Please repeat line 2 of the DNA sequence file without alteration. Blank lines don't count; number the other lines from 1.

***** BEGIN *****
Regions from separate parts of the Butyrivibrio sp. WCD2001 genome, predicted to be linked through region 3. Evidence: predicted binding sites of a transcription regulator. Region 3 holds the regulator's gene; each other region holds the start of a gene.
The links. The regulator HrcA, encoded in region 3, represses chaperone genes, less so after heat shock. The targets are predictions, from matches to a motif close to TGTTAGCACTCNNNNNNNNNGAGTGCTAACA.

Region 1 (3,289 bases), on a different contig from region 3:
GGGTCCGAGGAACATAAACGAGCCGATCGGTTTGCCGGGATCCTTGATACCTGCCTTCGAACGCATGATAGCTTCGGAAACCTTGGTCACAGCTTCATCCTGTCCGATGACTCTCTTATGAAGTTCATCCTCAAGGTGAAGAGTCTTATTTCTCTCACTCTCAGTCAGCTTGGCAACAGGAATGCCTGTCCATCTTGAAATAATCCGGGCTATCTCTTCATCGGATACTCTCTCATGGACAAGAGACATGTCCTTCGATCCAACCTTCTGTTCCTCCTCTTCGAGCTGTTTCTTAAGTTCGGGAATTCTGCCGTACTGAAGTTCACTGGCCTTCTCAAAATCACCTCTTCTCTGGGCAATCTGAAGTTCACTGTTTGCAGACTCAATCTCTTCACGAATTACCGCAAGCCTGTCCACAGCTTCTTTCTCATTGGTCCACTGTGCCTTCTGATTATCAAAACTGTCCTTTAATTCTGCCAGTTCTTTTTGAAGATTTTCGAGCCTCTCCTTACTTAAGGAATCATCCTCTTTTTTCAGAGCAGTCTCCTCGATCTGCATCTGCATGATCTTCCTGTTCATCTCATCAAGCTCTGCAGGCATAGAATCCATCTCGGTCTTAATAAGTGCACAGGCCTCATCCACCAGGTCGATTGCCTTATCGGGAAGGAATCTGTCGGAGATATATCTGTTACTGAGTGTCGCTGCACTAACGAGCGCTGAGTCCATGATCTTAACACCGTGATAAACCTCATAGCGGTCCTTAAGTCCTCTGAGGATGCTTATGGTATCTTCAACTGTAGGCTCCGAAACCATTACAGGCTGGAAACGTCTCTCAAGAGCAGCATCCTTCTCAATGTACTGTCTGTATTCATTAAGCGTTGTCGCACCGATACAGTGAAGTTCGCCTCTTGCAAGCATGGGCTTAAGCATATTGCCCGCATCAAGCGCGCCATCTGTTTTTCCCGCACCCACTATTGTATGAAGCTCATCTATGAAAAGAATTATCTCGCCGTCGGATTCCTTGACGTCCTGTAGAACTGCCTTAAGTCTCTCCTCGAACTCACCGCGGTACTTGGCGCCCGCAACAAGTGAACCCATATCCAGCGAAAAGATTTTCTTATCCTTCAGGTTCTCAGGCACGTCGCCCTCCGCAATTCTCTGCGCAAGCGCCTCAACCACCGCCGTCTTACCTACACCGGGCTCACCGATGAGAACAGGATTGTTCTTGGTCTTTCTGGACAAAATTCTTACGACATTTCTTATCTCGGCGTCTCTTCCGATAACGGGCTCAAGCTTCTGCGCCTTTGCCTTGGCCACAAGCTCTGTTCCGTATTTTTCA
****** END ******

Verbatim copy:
The links. The regulator HrcA, encoded in region 3, represses chaperone genes, less so after heat shock. The targets are predictions, from matches to a motif close to TGTTAGCACTCNNNNNNNNNGAGTGCTAACA.